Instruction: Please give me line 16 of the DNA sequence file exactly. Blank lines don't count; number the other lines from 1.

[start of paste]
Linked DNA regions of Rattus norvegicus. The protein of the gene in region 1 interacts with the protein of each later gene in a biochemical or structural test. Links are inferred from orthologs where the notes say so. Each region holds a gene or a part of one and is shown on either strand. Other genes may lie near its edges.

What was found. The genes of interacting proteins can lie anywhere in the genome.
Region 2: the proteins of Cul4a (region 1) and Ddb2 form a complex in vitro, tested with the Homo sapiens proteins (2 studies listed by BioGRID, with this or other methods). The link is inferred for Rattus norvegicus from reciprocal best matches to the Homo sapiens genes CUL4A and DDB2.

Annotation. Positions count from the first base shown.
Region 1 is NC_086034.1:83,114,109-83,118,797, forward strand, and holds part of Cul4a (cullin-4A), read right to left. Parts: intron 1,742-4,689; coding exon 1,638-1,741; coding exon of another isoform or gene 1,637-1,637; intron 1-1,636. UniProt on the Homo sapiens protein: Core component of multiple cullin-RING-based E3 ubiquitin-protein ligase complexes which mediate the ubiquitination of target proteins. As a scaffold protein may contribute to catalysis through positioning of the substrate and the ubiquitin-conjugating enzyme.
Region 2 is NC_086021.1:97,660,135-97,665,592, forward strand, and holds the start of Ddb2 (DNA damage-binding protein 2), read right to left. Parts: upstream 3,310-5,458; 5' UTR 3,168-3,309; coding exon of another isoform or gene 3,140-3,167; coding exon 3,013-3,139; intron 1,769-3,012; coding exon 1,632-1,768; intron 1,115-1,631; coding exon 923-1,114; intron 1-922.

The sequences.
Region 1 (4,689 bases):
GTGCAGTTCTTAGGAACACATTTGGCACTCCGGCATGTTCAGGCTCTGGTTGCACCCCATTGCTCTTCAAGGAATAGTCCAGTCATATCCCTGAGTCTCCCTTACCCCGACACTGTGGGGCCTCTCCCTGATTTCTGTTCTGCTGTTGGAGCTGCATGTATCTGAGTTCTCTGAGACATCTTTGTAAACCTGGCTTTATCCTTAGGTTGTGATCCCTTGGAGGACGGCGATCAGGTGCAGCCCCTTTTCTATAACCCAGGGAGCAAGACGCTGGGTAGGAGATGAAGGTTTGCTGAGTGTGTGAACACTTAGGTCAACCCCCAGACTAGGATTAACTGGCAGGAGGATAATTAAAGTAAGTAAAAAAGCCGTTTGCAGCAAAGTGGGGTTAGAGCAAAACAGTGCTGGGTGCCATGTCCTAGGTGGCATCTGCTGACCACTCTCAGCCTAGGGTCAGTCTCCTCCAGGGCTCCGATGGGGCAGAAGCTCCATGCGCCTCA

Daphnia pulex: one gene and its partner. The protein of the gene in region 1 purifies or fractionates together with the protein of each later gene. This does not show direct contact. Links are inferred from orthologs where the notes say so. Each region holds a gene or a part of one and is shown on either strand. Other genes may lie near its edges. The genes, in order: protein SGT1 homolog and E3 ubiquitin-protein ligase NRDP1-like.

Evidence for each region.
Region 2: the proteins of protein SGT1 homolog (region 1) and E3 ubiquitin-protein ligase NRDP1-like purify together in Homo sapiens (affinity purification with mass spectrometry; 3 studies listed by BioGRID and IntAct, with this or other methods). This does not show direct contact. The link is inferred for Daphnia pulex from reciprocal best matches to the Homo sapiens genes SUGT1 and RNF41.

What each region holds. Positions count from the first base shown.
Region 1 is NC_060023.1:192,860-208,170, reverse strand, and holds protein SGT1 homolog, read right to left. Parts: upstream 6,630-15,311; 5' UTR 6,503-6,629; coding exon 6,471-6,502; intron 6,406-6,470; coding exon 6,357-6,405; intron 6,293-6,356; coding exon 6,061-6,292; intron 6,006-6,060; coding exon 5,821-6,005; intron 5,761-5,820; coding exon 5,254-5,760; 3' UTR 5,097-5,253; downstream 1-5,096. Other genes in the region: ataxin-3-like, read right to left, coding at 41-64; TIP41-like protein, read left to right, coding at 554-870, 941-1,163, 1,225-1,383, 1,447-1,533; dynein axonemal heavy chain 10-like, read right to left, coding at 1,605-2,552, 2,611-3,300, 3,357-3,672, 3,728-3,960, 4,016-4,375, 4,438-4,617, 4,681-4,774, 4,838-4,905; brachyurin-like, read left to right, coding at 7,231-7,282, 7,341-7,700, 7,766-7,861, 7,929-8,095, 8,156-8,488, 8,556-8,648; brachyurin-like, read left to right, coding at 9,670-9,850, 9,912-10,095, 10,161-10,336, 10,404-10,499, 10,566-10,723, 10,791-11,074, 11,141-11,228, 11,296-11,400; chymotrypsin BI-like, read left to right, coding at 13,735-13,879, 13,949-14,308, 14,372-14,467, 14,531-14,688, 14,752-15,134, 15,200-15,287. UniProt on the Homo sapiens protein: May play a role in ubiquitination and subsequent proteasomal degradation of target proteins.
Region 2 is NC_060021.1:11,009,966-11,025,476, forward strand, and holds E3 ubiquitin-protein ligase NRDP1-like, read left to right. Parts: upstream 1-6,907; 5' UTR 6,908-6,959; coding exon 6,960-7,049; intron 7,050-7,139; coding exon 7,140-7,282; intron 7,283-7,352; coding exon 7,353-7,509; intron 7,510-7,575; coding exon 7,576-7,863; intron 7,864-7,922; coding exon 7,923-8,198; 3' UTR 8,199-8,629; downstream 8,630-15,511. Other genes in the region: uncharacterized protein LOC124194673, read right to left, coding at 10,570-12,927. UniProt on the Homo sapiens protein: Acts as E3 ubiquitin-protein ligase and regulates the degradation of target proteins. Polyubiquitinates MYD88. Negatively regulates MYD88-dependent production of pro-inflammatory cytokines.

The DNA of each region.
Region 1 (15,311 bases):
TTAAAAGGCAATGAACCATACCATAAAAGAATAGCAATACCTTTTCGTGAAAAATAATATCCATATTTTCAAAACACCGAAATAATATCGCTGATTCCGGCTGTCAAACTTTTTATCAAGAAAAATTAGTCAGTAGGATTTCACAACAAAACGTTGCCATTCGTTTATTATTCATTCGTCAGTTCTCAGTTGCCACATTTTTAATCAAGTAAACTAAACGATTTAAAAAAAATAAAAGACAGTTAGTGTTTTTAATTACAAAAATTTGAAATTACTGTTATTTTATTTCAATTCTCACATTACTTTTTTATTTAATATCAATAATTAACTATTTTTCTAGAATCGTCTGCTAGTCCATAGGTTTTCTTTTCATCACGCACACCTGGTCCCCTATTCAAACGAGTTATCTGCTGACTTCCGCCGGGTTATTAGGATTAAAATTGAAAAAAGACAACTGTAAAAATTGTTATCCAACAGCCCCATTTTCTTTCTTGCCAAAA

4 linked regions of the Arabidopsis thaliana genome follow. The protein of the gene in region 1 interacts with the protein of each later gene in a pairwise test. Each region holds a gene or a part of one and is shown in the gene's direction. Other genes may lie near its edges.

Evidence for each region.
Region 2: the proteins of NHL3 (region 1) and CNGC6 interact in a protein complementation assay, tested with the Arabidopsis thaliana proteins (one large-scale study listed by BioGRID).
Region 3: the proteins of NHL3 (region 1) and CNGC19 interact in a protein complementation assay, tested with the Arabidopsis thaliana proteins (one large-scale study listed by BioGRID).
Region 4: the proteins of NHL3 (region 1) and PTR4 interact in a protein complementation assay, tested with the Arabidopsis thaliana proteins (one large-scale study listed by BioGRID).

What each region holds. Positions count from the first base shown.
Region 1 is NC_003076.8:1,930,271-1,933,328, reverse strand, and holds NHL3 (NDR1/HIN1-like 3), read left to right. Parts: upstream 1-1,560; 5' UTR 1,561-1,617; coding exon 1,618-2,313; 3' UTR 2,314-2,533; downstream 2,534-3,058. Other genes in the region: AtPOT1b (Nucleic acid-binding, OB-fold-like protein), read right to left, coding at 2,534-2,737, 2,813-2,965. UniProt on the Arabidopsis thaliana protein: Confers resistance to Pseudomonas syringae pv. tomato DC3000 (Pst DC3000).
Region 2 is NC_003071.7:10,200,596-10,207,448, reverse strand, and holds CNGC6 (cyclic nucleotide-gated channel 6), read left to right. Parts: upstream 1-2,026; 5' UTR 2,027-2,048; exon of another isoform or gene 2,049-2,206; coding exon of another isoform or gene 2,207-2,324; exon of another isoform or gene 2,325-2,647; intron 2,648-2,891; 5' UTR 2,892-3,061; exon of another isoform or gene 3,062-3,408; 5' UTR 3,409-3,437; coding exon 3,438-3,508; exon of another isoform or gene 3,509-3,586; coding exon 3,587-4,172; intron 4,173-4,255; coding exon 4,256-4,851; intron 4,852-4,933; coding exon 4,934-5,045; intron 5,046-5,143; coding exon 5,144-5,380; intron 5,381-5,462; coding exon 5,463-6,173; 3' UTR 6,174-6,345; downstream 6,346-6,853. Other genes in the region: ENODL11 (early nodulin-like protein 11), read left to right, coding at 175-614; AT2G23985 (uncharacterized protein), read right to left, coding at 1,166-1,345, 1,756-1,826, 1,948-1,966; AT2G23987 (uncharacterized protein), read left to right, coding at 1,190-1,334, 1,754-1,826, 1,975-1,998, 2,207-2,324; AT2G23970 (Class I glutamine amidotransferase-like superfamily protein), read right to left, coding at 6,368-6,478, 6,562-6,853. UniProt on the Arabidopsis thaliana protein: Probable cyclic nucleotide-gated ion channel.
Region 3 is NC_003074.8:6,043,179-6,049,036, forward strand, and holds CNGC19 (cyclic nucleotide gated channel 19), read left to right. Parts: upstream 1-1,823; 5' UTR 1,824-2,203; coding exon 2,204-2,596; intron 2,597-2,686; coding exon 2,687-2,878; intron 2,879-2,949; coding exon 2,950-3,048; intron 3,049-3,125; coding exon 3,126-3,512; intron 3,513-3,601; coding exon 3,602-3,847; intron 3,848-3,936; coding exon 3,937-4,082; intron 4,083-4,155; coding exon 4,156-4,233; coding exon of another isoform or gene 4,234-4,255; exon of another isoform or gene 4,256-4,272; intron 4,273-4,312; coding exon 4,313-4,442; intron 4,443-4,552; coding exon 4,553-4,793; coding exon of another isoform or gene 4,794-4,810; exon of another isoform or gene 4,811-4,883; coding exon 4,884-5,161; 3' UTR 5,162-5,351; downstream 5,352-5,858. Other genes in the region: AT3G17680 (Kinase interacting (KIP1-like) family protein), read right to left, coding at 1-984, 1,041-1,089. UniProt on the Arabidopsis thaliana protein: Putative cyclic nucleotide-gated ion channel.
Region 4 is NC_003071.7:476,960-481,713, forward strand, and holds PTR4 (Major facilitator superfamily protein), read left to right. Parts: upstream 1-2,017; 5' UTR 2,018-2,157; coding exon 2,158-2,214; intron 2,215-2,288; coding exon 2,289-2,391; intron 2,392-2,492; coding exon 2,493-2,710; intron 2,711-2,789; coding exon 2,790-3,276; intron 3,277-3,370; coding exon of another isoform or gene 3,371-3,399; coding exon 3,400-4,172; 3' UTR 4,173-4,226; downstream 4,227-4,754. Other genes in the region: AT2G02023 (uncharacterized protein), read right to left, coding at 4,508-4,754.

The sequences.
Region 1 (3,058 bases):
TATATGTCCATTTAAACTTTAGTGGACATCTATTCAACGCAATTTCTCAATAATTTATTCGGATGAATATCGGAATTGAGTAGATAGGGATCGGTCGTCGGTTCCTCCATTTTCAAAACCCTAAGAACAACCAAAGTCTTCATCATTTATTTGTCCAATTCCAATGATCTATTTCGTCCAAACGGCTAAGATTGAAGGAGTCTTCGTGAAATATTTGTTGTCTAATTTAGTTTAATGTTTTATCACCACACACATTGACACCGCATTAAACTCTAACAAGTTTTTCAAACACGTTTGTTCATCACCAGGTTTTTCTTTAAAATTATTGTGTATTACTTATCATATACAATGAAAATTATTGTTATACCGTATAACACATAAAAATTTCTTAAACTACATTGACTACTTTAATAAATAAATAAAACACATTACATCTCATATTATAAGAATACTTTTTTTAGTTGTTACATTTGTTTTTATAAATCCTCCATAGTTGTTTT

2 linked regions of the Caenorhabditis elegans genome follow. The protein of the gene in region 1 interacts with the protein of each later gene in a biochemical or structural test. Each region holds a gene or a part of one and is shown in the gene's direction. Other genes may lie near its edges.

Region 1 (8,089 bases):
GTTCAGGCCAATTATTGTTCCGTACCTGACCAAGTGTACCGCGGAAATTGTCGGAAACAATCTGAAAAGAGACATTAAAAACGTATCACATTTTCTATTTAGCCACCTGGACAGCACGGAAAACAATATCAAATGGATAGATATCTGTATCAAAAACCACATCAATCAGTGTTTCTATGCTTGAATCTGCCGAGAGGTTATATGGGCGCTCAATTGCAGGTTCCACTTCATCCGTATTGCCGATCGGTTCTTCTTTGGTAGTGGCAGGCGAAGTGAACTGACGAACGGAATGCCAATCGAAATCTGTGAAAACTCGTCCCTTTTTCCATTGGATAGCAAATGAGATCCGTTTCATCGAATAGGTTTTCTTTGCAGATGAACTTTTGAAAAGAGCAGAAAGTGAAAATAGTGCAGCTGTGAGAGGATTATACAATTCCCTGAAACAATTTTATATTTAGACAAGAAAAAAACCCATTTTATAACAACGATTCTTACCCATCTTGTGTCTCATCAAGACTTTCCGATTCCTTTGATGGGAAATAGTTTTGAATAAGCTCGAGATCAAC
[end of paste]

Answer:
The DNA of each region.